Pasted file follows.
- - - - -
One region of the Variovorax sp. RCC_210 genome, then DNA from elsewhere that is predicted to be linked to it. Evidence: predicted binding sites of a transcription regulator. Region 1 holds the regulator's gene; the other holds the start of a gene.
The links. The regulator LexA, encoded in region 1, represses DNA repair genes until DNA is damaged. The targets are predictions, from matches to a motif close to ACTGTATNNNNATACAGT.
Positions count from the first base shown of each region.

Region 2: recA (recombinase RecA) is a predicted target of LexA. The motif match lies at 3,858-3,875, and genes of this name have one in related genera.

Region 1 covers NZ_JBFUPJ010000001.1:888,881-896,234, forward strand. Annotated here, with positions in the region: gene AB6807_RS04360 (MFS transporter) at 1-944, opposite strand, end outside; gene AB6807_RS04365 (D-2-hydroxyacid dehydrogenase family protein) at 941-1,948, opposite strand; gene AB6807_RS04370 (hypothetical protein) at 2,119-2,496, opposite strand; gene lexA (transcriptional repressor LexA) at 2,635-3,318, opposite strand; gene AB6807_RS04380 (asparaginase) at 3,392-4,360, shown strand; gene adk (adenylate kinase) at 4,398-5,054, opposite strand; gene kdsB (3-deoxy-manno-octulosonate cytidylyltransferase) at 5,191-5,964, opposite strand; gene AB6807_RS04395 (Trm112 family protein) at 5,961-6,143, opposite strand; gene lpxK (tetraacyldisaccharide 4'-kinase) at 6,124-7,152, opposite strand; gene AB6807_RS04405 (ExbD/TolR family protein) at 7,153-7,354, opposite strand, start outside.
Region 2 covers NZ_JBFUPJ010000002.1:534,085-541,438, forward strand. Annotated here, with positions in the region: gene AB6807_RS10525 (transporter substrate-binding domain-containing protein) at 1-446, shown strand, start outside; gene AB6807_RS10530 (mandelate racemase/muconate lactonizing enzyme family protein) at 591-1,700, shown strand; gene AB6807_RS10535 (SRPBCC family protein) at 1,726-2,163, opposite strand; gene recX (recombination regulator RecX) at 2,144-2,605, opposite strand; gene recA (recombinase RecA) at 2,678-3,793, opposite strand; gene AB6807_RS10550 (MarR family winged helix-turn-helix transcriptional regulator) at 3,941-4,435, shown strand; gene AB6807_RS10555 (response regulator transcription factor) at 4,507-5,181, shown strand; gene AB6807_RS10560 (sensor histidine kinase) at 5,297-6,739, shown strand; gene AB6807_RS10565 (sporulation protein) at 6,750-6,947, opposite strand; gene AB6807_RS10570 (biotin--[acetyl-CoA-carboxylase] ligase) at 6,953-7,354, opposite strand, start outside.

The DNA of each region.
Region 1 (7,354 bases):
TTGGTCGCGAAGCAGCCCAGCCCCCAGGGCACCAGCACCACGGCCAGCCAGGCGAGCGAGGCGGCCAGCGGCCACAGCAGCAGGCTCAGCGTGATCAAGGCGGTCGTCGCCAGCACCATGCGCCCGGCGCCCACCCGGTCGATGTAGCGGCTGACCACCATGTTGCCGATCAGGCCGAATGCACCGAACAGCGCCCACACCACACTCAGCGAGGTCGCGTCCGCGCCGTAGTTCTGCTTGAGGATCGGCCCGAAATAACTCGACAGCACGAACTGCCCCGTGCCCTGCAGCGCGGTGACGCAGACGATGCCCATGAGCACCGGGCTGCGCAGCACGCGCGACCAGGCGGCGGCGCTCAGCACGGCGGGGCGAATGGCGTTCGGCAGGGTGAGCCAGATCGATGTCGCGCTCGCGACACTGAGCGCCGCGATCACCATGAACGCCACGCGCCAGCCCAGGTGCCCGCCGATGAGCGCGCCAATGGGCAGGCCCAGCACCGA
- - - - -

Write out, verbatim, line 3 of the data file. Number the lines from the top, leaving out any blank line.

Positions count from the first base shown of each region.